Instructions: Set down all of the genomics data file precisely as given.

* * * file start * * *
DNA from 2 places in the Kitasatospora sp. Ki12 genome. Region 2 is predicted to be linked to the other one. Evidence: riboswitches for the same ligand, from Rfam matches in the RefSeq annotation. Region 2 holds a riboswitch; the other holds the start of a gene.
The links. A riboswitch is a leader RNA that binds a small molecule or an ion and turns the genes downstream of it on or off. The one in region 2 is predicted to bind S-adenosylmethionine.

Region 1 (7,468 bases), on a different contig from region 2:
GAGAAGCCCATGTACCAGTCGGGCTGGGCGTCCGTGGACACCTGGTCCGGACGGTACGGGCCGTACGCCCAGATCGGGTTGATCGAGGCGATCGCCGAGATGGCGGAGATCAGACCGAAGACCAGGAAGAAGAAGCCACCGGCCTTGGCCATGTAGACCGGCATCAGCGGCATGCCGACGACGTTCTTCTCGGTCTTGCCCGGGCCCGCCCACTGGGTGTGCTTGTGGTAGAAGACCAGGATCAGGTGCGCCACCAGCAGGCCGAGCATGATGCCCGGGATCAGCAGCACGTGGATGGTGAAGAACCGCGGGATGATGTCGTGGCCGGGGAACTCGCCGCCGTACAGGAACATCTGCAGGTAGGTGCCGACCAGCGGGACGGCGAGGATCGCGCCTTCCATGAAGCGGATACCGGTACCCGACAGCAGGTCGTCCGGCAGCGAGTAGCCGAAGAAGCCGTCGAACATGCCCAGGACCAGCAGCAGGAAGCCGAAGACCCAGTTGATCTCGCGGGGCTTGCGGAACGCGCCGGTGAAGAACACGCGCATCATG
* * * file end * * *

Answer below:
DNA from 2 places in the Kitasatospora sp. Ki12 genome. Region 2 is predicted to be linked to the other one. Evidence: riboswitches for the same ligand, from Rfam matches in the RefSeq annotation. Region 2 holds a riboswitch; the other holds the start of a gene.
The links. A riboswitch is a leader RNA that binds a small molecule or an ion and turns the genes downstream of it on or off. The one in region 2 is predicted to bind S-adenosylmethionine.

Region 1 (7,468 bases), on a different contig from region 2:
GAGAAGCCCATGTACCAGTCGGGCTGGGCGTCCGTGGACACCTGGTCCGGACGGTACGGGCCGTACGCCCAGATCGGGTTGATCGAGGCGATCGCCGAGATGGCGGAGATCAGACCGAAGACCAGGAAGAAGAAGCCACCGGCCTTGGCCATGTAGACCGGCATCAGCGGCATGCCGACGACGTTCTTCTCGGTCTTGCCCGGGCCCGCCCACTGGGTGTGCTTGTGGTAGAAGACCAGGATCAGGTGCGCCACCAGCAGGCCGAGCATGATGCCCGGGATCAGCAGCACGTGGATGGTGAAGAACCGCGGGATGATGTCGTGGCCGGGGAACTCGCCGCCGTACAGGAACATCTGCAGGTAGGTGCCGACCAGCGGGACGGCGAGGATCGCGCCTTCCATGAAGCGGATACCGGTACCCGACAGCAGGTCGTCCGGCAGCGAGTAGCCGAAGAAGCCGTCGAACATGCCCAGGACCAGCAGCAGGAAGCCGAAGACCCAGTTGATCTCGCGGGGCTTGCGGAACGCGCCGGTGAAGAACACGCGCATCATG